The fallout has been significant. Share prices of financial institutions have fallen by 20% or more from their peak in 2015. The chief executives of the Commomwealth Bank and AMP as well as the chairman and several directors of AMP have resigned. Others may follow. Class actions and prosecutions, including criminal proceedings, are likely. Prime Minster Malcolm Turnbull's conservative government, which disparaged earlier calls for the Royal Commission as an inquiry looking for something to inquire about, now finds its business-friendly policies, such as tax cuts, and re-election prospects threatened by events.
The likely remedies are tiresomely familiar: better training and licensing of staff; tighter regulation, harsher penalties, better resourcing of regulators and aggressive enforcement. But fundamental concerns about the structure of the sector, especially the over-concentration of market power among too few banks will remain unaddressed.
Vertically integrated banks frequently provide advice, and manufacture and sell financial products to clients, in ways that create conflicts of interest. Performance-linked remuneration policies encourage mis-selling of high-margin products. As Charlie Munger, Warren Buffett's long-time business partner once noted: "Show me the incentive and I will show you the outcome."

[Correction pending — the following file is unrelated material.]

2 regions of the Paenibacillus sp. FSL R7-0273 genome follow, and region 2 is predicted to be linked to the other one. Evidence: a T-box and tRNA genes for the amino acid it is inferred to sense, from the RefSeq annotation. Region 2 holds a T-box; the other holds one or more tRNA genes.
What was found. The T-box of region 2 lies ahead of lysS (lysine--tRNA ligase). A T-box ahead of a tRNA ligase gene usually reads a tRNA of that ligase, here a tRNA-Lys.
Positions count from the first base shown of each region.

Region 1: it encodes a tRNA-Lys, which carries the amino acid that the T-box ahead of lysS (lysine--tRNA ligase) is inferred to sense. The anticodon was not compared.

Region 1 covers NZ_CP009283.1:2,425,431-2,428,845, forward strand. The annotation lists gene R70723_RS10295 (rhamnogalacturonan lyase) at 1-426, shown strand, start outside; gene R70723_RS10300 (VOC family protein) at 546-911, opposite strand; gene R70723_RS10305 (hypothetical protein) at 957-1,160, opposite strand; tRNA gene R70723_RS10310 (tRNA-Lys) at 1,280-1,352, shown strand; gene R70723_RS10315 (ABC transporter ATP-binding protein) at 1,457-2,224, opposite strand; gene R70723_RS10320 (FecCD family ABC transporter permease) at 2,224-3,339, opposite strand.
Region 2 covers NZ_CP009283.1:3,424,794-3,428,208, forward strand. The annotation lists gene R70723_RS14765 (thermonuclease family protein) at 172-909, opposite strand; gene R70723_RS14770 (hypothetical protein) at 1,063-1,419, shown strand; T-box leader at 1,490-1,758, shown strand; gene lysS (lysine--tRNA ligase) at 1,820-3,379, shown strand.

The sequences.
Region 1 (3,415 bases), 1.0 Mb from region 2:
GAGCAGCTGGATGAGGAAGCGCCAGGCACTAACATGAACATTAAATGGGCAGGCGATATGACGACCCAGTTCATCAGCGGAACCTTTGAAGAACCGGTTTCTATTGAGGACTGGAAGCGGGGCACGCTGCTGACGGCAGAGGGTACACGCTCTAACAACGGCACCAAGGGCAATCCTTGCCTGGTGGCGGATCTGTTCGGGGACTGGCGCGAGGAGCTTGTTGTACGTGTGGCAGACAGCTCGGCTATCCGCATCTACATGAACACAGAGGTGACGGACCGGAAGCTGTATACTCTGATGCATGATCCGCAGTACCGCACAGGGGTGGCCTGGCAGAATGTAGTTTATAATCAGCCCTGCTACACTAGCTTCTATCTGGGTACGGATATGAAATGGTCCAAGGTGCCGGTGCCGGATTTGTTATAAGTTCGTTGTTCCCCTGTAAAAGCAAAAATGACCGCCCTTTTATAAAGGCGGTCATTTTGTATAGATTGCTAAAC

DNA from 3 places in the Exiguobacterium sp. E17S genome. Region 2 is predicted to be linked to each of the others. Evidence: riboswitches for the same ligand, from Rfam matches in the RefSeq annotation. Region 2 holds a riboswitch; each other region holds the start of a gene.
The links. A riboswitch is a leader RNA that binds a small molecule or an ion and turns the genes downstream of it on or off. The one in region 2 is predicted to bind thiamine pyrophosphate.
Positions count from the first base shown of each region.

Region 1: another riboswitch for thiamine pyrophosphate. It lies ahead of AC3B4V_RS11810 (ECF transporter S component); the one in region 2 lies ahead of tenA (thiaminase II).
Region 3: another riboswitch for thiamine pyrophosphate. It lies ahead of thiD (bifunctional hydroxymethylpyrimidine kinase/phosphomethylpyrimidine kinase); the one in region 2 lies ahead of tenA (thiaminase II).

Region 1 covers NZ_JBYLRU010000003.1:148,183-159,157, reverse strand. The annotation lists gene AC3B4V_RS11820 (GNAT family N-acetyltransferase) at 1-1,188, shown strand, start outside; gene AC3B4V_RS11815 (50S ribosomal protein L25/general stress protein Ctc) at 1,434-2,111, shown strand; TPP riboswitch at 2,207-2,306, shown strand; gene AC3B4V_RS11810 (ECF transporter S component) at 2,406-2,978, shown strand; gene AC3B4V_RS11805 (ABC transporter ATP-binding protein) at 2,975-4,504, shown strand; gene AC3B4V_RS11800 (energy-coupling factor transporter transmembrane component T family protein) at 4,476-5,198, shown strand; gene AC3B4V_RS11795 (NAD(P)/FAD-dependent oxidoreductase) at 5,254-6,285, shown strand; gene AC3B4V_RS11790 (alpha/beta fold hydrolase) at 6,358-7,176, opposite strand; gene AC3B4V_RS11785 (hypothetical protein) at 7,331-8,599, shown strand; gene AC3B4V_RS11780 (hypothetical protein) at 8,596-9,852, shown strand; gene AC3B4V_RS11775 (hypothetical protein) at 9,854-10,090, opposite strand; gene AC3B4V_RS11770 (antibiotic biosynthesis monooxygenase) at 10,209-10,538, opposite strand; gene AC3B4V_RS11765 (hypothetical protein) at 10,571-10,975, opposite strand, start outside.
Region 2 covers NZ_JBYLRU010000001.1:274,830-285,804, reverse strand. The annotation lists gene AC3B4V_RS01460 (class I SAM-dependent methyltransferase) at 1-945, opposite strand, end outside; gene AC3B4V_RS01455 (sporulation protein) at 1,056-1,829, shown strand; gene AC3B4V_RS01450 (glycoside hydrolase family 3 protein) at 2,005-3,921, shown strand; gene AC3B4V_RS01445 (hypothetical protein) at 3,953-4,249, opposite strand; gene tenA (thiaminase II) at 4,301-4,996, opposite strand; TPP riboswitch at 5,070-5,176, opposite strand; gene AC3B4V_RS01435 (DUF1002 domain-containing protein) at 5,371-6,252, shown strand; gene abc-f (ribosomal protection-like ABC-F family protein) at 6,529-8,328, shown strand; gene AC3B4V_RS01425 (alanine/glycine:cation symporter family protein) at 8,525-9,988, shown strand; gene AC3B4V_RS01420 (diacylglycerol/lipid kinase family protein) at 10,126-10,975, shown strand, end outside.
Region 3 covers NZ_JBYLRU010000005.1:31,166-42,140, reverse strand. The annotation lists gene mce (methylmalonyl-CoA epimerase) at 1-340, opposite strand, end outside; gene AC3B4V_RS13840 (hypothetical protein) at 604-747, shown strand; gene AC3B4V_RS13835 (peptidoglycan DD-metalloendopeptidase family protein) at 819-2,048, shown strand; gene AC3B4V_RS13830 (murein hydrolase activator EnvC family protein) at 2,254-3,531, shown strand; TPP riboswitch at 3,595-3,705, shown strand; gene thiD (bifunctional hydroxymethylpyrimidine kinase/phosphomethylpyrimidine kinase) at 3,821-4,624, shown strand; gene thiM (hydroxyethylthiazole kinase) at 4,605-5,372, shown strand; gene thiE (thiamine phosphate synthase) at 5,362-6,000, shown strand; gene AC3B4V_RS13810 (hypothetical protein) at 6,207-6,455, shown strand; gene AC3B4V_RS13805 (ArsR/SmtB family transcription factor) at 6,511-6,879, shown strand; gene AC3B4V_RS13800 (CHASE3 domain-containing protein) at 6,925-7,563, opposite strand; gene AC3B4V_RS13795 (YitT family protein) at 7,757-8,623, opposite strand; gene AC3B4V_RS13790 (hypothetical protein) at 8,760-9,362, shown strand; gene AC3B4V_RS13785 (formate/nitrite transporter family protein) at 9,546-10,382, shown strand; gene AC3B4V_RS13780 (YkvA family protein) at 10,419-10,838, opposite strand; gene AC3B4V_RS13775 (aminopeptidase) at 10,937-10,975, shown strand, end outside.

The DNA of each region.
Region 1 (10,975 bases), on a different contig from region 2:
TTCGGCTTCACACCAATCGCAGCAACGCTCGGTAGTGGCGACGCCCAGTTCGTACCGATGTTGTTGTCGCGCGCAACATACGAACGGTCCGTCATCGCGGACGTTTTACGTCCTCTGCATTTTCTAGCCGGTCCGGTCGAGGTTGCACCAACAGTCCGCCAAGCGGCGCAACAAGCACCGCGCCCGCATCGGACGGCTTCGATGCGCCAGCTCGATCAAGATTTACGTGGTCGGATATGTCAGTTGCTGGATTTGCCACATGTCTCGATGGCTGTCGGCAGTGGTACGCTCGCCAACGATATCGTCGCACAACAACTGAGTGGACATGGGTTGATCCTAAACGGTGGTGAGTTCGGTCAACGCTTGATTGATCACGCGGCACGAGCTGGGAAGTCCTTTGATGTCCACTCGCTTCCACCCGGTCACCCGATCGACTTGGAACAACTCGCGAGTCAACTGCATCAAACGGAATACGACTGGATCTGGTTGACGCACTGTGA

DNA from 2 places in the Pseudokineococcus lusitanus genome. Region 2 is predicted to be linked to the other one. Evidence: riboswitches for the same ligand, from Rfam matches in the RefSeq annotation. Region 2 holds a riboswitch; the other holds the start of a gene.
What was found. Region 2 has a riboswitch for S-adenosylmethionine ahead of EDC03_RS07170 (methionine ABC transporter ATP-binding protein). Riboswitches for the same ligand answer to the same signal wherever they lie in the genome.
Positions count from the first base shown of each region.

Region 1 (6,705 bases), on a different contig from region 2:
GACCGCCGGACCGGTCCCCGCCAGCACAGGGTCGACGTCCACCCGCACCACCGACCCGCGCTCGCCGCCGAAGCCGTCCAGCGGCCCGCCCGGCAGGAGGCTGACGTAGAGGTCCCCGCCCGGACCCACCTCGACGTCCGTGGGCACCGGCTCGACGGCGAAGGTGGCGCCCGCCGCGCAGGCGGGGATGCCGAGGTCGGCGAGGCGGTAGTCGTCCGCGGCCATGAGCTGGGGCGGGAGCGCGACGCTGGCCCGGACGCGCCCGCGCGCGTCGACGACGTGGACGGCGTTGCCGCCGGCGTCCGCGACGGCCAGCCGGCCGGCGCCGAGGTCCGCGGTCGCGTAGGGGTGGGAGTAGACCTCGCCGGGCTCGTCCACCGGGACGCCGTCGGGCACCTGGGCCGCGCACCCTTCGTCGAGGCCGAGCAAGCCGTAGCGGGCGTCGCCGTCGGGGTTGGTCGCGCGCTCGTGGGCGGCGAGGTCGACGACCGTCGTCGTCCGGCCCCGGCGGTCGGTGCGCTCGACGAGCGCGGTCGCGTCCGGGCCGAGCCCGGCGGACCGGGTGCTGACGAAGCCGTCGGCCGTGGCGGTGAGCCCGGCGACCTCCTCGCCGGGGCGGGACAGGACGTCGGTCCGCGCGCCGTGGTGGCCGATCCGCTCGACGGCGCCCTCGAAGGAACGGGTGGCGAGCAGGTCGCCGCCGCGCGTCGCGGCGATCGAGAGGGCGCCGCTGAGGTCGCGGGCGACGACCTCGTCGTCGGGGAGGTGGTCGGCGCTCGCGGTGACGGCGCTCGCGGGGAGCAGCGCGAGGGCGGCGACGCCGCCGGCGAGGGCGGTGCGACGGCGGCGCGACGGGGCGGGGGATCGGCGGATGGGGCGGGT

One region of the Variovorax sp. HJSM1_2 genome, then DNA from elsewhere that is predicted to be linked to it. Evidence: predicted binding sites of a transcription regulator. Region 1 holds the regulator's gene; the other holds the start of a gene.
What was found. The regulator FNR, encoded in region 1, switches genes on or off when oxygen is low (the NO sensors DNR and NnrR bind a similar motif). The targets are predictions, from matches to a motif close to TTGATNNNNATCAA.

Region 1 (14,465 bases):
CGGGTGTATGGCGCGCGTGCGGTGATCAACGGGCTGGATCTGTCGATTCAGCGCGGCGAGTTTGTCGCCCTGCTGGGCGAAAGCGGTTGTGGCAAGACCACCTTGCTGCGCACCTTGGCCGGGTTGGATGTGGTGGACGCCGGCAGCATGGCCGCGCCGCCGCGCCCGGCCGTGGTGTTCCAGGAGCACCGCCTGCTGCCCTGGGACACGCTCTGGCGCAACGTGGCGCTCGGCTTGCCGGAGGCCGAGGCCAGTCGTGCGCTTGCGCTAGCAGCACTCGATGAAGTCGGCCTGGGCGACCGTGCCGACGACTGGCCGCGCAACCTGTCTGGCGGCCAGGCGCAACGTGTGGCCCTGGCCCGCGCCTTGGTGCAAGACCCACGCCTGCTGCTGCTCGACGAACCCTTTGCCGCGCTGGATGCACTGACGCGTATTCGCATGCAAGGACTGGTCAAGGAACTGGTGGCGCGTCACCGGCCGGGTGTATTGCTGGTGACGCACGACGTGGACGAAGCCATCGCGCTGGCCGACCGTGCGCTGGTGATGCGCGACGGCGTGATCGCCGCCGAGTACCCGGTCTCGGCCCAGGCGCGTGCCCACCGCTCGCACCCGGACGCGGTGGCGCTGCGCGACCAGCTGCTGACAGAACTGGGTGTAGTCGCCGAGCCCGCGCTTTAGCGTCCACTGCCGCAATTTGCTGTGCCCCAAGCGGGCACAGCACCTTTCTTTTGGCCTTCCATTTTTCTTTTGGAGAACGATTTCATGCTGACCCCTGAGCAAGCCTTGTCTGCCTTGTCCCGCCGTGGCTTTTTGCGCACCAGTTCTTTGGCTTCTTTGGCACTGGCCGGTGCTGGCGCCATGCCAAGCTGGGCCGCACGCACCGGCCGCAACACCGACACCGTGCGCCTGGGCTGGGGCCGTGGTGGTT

The banks' power is exacerbated by limited competition, which decreased after 2009 when foreign banks withdrew from the domestic market. Australia's four largest banks control around 80% of the loan market. They account for around 20% of revenues from mortgage broking. The banks and their funds management subsidiaries control around 25% of all investment funds under management, accounting for around 30% of all asset management fee revenue. The banks account for a quarter of all life insurance industry premiums and investment revenue. The banks receive around 40% of the revenue generated in financial planning and advice services.